Have an account?

18 April 2013


I pretty much had this conversation today.

The Clothing of the Future

For years, scientists have been looking for alternatives to synthetic fibres like nylon and lycra, or spandex, which are made from oil - a non-renewable resource.

Hagfish slime has the potential to provide a natural and renewable alternative.... "I think the name might be a bit of a deterrent," he says. Not to mention the word "slime".

But one day this ancient slime from the depths of the ocean could be woven into the very shirt on your back.

I can't help but imagine the feel to be like those sticky hand toys we'd play with as kids.

100 Rules of Dinner

Coming from the blog Dinner, a Love Story, are the author's 100 rules for cooking.

11. No need to sift. Whisking is just as effective.
42. There is no such thing as owning too many little bowls.
63. Clean as you go. Seriously, I can’t stress this enough.

 Basically, I agree with a bunch of the ones on the list from Jenny, but I find almost all of Andy's to be worthless. I guess I just don't like the same flavors. I don't care for ice, I don't salt my water, garlic and spinach are amazing, and baking doesn't resemble homework.

 My personal few rules:
  • Always double (or triple) the garlic. 
  • There's always room for more vegetables in any recipe. 
  • Take the time to properly caramelize onions. 
  • Coconut oil is only acceptable if you can completely hide the flavor.
  • Penthouse

    The American Tract Society Building is one of the oldest surviving skyscrapers in NYC. Tucked away inside is a four-story, 6,500-foot expanse with full panoramic views of the city. It had never been inhabited, until now.

    It has a climbing wall, and an 80 foot slide. I'll move in tomorrow!

    How to Talk to Your Child

    According to the New York Times and other American news outlets, the "Providence Talks" programme will be based on research carried out by two psychologists from the University of Kansas, Betty Hart (who died last year) and Todd R Risley, who in 1995 published their findings in a book called Meaningful Differences in the Everyday Experience of Young American Children. The results of these studies were striking. After six years of data collection and analysis, they established that while "professional class" children hear on average 2,153 words per hour from their parents, children whose parents were on welfare – the "Precariat", as the BBC might have described them – hear just 616 (television didn't count; it was found to have an adverse effect).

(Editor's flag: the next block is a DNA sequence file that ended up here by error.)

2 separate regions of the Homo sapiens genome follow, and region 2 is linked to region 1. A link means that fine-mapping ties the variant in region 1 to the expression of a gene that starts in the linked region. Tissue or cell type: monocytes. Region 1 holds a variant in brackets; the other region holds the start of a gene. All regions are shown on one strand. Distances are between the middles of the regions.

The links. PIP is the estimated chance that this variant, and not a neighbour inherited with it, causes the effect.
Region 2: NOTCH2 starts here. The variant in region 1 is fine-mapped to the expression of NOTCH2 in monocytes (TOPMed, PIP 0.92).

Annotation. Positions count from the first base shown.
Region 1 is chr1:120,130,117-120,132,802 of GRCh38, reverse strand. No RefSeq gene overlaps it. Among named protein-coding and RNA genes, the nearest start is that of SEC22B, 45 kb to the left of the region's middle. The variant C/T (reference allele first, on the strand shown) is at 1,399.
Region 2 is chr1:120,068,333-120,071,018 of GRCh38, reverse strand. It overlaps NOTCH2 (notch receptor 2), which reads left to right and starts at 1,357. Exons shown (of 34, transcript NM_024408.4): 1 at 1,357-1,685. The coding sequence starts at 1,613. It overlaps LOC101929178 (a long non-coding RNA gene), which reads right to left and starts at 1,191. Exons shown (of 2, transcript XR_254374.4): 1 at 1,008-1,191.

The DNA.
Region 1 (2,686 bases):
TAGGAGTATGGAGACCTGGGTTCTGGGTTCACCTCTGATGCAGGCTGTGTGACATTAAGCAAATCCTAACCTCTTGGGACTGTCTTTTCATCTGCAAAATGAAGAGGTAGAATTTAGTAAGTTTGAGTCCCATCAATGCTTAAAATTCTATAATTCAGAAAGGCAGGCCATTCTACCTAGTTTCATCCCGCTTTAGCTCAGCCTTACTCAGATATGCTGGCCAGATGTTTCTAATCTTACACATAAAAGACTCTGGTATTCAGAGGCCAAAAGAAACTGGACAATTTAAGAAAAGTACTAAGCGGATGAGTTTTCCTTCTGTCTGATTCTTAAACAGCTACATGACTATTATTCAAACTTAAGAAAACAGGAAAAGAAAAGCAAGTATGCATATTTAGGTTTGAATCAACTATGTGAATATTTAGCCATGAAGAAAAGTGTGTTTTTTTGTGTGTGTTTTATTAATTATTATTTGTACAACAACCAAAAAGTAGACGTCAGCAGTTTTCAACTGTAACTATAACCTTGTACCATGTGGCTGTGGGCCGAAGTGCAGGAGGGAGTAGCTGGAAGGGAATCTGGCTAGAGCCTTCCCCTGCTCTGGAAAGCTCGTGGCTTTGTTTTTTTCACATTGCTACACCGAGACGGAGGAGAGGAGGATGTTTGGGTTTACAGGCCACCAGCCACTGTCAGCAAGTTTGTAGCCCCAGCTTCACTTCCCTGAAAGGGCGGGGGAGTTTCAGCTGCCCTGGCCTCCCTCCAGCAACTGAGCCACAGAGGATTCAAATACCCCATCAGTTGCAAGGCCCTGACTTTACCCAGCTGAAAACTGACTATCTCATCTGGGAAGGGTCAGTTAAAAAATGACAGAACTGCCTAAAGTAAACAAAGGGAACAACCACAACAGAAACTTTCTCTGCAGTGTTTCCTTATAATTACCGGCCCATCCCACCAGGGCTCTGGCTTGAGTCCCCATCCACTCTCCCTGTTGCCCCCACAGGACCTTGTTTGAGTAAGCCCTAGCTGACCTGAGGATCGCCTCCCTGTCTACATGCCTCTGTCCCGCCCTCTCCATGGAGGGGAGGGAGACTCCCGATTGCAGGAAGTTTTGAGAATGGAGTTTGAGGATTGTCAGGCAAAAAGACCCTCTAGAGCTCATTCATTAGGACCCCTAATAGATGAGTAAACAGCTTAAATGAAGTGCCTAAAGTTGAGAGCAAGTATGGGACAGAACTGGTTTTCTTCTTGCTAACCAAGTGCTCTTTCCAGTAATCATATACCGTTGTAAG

Thus, while the wealthier child will be treated to a near-constant stream of cooing commentary, poorer parents tend to limit their interactions with their babies to commands such as "Put away your toy!" and "Don't eat that!" This meant that by his third birthday, the poorest child will have heard around 30 million fewer words than his middle class counterpart.
    Coming from a background where talking and reading was a vital part of each day as a child, I find the idea intriguing. However, I think "If everyone talked to their young children the same amount, "there would be no racial or socioeconomic gap at all"." is just naïve.

    What’s Your Dinosaur Personality?

    I totally played this multiple times until I got the T Rex picture. Although, I agree with the anything but a high five.